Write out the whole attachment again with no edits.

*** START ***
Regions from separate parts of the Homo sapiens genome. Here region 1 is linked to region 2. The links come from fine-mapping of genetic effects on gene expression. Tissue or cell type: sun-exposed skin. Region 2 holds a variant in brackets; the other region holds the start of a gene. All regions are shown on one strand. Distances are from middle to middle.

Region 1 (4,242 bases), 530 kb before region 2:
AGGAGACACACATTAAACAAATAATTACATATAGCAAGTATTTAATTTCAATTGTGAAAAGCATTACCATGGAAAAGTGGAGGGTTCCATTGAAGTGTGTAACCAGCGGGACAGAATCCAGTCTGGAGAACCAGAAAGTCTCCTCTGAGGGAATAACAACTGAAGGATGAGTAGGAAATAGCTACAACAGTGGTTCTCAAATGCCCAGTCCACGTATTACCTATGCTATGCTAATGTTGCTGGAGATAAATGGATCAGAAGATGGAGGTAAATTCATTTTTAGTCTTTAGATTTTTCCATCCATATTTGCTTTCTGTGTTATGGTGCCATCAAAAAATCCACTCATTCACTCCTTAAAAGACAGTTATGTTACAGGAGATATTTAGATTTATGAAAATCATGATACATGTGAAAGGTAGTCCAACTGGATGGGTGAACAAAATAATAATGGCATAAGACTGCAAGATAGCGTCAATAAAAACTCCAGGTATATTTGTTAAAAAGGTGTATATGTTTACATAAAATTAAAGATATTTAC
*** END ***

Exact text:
Regions from separate parts of the Homo sapiens genome. Here region 1 is linked to region 2. The links come from fine-mapping of genetic effects on gene expression. Tissue or cell type: sun-exposed skin. Region 2 holds a variant in brackets; the other region holds the start of a gene. All regions are shown on one strand. Distances are from middle to middle.

Region 1 (4,242 bases), 530 kb before region 2:
AGGAGACACACATTAAACAAATAATTACATATAGCAAGTATTTAATTTCAATTGTGAAAAGCATTACCATGGAAAAGTGGAGGGTTCCATTGAAGTGTGTAACCAGCGGGACAGAATCCAGTCTGGAGAACCAGAAAGTCTCCTCTGAGGGAATAACAACTGAAGGATGAGTAGGAAATAGCTACAACAGTGGTTCTCAAATGCCCAGTCCACGTATTACCTATGCTATGCTAATGTTGCTGGAGATAAATGGATCAGAAGATGGAGGTAAATTCATTTTTAGTCTTTAGATTTTTCCATCCATATTTGCTTTCTGTGTTATGGTGCCATCAAAAAATCCACTCATTCACTCCTTAAAAGACAGTTATGTTACAGGAGATATTTAGATTTATGAAAATCATGATACATGTGAAAGGTAGTCCAACTGGATGGGTGAACAAAATAATAATGGCATAAGACTGCAAGATAGCGTCAATAAAAACTCCAGGTATATTTGTTAAAAAGGTGTATATGTTTACATAAAATTAAAGATATTTAC